Amid increasing U.S. pressure, Iranian intel head brags of uncovering network of Western spies

Jenna McLaughlin
National Security and Investigations Reporter
Iranian Intelligence Minister Mahmoud Alavi answers questions from lawmakers in an open session of parliament in Tehran, Iran, in 2016. (Photo: Ebrahim Noroozi/AP)

WASHINGTON — Iranian Intelligence Minister Mahmoud Alavi boasted last week, without details, that his department had uncovered nearly 300 “CIA agents” and other Western spies around the world in an ongoing mole hunt, as well as disrupted violent terror cells and anti-revolutionary groups, according to reporting from Iranian media outlets.

Alavi, a midranking conservative cleric, was appointed to his role in Iran’s Ministry of Intelligence and Security in 2013 following the swearing in of President Hassan Rouhani. His remarks, likely intended to boost the role of the Intelligence Ministry within Iran, came on the heels of increasing U.S. pressure on the Islamic regime, including the State Department’s recent designation of the Islamic Revolutionary Guard Corps (IRGC), an arm of the Iranian government, as a terrorist group, as well as recent additional sanctions. He told observers during Friday prayers that his ministry had discovered agents working for both the CIA and British foreign intelligence agency MI6.

Meanwhile, Iran’s military appeared to be experiencing its own period of turmoil. On Wednesday, the website for the Islamic State of Iran Crime Research Center, an anti-regime Washington-based nonprofit, published an article claiming IRGC commander Brig. Gen. Ali Nasiri had defected and escaped Iran. A website affiliated with Lebanese militia group Hezbollah reportedly first posted — and then removed — news of Nasiri’s defection.

The Trump administration has ratcheted up pressure on Iran over the past year, including pulling out of the Obama-era Joint Comprehensive Plan of Action, even though the International Atomic Energy Agency has said Tehran was complying with the agreement, which was designed to limit the regime’s nuclear development.

Critics of the nuclear deal say it is already effectively dead, and argue Tehran was ramping up missile testing and supporting violent proxy forces abroad long before President Trump pulled out of the agreement.

“Iran has only grown more belligerent,” wrote the editorial board of Bloomberg News on Wednesday. “If an agreement limited to nuclear weapons was too narrow in 2015, Iran’s actions since have made such a deal entirely insufficient.”

It’s unclear how what appears to be internal rivalry between Iran’s Intelligence Ministry and the IRGC will proceed. According to a research study conducted by the Congressional Research Service, primarily conducted through Farsi and English blogs in Iran, the IRGC is required to report its activities to the Ministry of Intelligence, which is the “highest intelligence authority” in Iran. But the IRGC, along with the Intelligence Ministry, both report directly to Iran’s supreme leader.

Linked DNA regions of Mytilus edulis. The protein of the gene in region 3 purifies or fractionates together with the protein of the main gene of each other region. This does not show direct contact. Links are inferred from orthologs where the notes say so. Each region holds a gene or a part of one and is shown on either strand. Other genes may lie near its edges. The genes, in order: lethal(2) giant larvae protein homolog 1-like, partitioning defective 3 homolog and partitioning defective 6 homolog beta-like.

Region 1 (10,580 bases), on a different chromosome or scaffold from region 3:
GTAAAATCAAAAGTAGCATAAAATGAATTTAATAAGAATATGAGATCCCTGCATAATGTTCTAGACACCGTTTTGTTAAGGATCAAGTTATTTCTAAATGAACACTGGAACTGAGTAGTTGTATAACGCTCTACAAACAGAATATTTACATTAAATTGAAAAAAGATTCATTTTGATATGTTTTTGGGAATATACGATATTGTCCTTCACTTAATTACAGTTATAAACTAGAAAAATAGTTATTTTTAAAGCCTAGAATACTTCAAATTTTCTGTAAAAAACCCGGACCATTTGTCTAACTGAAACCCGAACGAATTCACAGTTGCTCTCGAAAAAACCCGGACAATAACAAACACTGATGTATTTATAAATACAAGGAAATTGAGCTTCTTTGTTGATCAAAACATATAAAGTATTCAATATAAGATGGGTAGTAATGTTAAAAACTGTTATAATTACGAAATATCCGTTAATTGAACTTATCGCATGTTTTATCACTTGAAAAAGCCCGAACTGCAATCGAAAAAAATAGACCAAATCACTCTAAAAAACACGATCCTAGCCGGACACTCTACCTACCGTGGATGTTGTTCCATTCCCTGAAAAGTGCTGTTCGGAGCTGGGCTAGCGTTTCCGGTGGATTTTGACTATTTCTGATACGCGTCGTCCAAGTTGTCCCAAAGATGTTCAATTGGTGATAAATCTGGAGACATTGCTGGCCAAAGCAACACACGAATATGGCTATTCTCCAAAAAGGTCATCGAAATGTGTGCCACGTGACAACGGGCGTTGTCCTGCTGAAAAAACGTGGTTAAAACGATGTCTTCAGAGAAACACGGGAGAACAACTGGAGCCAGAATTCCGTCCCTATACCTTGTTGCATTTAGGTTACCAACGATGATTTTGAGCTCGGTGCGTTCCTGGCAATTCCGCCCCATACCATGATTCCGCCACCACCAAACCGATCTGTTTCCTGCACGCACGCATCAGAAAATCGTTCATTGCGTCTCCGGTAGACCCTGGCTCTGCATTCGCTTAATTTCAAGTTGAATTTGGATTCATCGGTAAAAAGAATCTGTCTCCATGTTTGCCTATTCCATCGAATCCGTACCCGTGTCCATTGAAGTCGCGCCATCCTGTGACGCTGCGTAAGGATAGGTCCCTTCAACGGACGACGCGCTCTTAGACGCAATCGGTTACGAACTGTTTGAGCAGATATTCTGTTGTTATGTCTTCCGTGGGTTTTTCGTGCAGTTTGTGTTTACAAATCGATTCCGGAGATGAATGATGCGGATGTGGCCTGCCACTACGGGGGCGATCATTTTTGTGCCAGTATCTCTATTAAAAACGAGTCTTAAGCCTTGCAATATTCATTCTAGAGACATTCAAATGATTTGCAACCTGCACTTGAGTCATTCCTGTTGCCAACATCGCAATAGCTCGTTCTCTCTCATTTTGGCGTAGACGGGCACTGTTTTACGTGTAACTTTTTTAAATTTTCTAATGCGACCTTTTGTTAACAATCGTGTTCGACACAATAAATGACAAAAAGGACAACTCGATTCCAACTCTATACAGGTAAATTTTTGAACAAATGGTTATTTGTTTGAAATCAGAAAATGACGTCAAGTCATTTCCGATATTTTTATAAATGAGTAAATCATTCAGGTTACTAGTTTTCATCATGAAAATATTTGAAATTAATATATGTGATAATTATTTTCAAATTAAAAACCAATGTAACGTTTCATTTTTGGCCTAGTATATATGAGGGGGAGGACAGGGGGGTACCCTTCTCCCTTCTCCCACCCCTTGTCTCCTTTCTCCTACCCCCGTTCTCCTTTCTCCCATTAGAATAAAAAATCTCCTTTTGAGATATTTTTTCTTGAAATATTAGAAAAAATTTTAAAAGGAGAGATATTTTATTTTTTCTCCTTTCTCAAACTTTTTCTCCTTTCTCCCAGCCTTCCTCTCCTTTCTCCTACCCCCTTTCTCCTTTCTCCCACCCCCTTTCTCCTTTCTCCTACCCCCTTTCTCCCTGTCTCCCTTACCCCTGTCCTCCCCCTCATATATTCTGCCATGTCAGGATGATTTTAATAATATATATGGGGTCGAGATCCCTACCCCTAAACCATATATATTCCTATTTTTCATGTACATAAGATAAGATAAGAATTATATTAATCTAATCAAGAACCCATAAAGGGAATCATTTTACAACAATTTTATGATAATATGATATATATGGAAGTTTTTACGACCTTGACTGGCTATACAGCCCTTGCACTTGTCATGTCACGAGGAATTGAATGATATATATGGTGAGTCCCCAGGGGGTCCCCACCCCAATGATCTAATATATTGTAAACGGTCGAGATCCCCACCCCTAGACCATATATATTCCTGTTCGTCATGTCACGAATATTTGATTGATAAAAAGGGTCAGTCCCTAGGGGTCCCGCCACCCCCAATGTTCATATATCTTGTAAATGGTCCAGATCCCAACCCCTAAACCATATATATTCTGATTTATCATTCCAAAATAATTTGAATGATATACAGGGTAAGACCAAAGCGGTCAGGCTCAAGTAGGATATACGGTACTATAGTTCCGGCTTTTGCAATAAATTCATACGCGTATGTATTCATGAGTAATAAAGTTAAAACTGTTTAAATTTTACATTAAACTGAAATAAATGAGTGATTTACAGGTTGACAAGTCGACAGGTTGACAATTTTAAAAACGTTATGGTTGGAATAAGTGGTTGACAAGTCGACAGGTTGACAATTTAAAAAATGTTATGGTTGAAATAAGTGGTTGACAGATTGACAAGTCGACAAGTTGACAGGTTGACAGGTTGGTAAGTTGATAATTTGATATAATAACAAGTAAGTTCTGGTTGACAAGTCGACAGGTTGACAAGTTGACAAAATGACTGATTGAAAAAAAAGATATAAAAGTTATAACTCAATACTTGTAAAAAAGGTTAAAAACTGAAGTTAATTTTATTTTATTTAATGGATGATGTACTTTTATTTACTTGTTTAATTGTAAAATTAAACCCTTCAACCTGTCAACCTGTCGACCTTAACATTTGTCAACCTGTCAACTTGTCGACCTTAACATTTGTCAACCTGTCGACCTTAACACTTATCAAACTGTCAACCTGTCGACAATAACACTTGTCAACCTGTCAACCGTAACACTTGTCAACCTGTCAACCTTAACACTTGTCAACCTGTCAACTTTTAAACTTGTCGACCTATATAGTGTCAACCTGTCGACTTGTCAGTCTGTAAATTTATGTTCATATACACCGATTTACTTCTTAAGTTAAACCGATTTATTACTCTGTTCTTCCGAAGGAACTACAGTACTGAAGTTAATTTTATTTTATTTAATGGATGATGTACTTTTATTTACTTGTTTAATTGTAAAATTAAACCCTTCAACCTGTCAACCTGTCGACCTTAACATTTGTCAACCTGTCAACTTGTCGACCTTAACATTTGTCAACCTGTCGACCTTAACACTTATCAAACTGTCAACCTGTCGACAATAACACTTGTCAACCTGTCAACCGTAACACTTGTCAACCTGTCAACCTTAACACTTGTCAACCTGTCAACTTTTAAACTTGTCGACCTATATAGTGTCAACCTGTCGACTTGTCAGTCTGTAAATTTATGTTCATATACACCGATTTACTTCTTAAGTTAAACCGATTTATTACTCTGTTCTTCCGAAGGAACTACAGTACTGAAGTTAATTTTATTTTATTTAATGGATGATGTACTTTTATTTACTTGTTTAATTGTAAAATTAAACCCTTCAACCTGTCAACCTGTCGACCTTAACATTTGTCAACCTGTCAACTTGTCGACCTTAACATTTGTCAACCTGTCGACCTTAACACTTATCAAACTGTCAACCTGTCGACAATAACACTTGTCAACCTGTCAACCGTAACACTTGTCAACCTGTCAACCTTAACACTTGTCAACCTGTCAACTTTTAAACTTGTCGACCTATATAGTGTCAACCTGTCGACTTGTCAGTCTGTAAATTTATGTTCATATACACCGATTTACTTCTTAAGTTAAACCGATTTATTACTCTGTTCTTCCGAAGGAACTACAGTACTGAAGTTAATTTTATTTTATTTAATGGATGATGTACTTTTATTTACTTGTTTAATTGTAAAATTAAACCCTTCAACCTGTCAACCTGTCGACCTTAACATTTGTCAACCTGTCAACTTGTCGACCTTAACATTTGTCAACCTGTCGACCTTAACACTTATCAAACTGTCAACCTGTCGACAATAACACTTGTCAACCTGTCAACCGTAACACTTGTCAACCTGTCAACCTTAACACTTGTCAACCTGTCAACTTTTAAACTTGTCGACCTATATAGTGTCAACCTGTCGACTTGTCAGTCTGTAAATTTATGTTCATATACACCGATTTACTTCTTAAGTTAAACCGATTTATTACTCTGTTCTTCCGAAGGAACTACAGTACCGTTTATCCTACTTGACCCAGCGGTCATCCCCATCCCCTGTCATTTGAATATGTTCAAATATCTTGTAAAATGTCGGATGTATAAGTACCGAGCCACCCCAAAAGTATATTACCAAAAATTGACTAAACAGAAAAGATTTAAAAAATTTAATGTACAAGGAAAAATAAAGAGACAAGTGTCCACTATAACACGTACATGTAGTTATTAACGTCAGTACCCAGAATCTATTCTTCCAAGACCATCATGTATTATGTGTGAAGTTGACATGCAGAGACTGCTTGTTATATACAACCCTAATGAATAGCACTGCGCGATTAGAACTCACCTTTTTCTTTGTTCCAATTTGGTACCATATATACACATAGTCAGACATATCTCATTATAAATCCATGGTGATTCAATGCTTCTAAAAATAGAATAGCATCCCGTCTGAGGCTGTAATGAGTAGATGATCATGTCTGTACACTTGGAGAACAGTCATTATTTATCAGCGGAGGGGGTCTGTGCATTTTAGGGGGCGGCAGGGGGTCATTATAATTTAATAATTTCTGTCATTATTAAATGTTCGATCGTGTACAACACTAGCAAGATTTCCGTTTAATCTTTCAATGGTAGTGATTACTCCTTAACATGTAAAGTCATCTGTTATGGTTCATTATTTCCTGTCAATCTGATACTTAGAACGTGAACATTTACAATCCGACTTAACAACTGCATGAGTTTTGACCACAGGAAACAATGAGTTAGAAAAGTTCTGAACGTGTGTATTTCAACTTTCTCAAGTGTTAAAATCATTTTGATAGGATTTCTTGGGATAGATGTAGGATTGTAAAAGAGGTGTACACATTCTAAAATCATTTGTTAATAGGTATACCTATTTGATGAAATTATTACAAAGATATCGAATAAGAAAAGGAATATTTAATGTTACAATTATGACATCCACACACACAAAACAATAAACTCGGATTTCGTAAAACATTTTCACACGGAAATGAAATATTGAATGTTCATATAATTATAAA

In announcing Iran’s latest arrest of alleged spies, Alavi, the intelligence minister, cited a Yahoo News investigation revealing that a global network of CIA-recruited agents had been discovered. However, he appeared to inflate the number of supposed agents identified tenfold, from around 30 to nearly 300 — and implied that the compromise was an ongoing problem for the United States and its recruits.

While former intelligence officials told Yahoo News last year that the compromised system is still not completely fixed, the extent to Alavi’s claims are true, or has resulted in more arrests or deaths, is unclear.

The CIA did not respond to request for comment, and the State Department told Yahoo News it declined to comment on intelligence matters.

However, this is not the first time Alavi has boasted about a roll-up of spies within Iran’s ranks. In August 2018, just months after Trump decided to withdraw from the Iran deal and reimpose sanctions, Alavi claimed that his ministry had locked up “tens of spies” inside Iranian government agencies. The IRGC, according to reports, also charged many “dual-nationals” inside its ranks with espionage in recent years.

Experts on Iran and its national security apparatus point out that Iran has a history of exaggerating its intelligence triumphs. One former intelligence official familiar with the compromise uncovered by Yahoo News in 2018 told Yahoo that the new statements made by Alavi were not in line with the facts.

Behnam Ben Taleblu, a senior fellow at the Foundation for Defense of Democracies who focuses on Iranian security and politics, agreed with this assessment, noting Iran “has a long history of inventing spies and conflating criminal and national security charges.”

The increasing U.S. pressure through sanctions gives Iran even more incentive to “misrepresent” its capabilities, Ben Taleblu argued.

“A closer look reveals that beyond rhetoric, Iran is having a hard time … signaling that it can respond to America with threats of its own,” he continued. “Manufactured political and legal charges could be just what the Ayatollah ordered to bolster Iranian deterrence.”

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